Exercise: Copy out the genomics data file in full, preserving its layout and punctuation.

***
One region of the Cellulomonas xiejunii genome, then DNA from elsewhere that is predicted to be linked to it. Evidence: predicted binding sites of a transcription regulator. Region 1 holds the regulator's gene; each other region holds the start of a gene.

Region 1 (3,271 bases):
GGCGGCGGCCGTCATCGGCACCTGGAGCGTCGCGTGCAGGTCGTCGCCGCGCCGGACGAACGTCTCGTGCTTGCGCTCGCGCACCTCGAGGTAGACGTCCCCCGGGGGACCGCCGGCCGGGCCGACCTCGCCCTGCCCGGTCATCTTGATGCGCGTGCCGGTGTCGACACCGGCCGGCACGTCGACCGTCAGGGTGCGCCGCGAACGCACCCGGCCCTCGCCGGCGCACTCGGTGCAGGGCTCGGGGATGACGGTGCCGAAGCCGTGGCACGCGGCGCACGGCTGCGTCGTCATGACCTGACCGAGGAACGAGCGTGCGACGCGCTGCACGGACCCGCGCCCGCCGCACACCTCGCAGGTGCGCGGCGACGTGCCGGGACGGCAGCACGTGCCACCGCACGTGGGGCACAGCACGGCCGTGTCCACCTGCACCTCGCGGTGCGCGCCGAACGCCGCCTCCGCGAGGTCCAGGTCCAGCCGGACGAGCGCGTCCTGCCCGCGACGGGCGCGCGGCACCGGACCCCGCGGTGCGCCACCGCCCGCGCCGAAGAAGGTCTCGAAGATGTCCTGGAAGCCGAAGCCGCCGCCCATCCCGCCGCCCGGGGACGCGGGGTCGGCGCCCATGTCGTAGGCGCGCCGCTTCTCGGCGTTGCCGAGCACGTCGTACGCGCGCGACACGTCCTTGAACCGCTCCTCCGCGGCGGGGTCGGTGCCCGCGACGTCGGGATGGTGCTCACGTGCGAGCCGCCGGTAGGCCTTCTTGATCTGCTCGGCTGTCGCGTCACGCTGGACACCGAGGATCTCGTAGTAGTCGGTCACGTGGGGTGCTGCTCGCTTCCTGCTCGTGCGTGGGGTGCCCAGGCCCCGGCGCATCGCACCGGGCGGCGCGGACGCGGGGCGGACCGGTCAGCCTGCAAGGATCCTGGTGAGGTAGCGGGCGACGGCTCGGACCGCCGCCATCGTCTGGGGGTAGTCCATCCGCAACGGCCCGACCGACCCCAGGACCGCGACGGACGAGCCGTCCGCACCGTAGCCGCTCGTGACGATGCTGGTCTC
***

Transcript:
One region of the Cellulomonas xiejunii genome, then DNA from elsewhere that is predicted to be linked to it. Evidence: predicted binding sites of a transcription regulator. Region 1 holds the regulator's gene; each other region holds the start of a gene.

Region 1 (3,271 bases):
GGCGGCGGCCGTCATCGGCACCTGGAGCGTCGCGTGCAGGTCGTCGCCGCGCCGGACGAACGTCTCGTGCTTGCGCTCGCGCACCTCGAGGTAGACGTCCCCCGGGGGACCGCCGGCCGGGCCGACCTCGCCCTGCCCGGTCATCTTGATGCGCGTGCCGGTGTCGACACCGGCCGGCACGTCGACCGTCAGGGTGCGCCGCGAACGCACCCGGCCCTCGCCGGCGCACTCGGTGCAGGGCTCGGGGATGACGGTGCCGAAGCCGTGGCACGCGGCGCACGGCTGCGTCGTCATGACCTGACCGAGGAACGAGCGTGCGACGCGCTGCACGGACCCGCGCCCGCCGCACACCTCGCAGGTGCGCGGCGACGTGCCGGGACGGCAGCACGTGCCACCGCACGTGGGGCACAGCACGGCCGTGTCCACCTGCACCTCGCGGTGCGCGCCGAACGCCGCCTCCGCGAGGTCCAGGTCCAGCCGGACGAGCGCGTCCTGCCCGCGACGGGCGCGCGGCACCGGACCCCGCGGTGCGCCACCGCCCGCGCCGAAGAAGGTCTCGAAGATGTCCTGGAAGCCGAAGCCGCCGCCCATCCCGCCGCCCGGGGACGCGGGGTCGGCGCCCATGTCGTAGGCGCGCCGCTTCTCGGCGTTGCCGAGCACGTCGTACGCGCGCGACACGTCCTTGAACCGCTCCTCCGCGGCGGGGTCGGTGCCCGCGACGTCGGGATGGTGCTCACGTGCGAGCCGCCGGTAGGCCTTCTTGATCTGCTCGGCTGTCGCGTCACGCTGGACACCGAGGATCTCGTAGTAGTCGGTCACGTGGGGTGCTGCTCGCTTCCTGCTCGTGCGTGGGGTGCCCAGGCCCCGGCGCATCGCACCGGGCGGCGCGGACGCGGGGCGGACCGGTCAGCCTGCAAGGATCCTGGTGAGGTAGCGGGCGACGGCTCGGACCGCCGCCATCGTCTGGGGGTAGTCCATCCGCAACGGCCCGACCGACCCCAGGACCGCGACGGACGAGCCGTCCGCACCGTAGCCGCTCGTGACGATGCTGGTCTC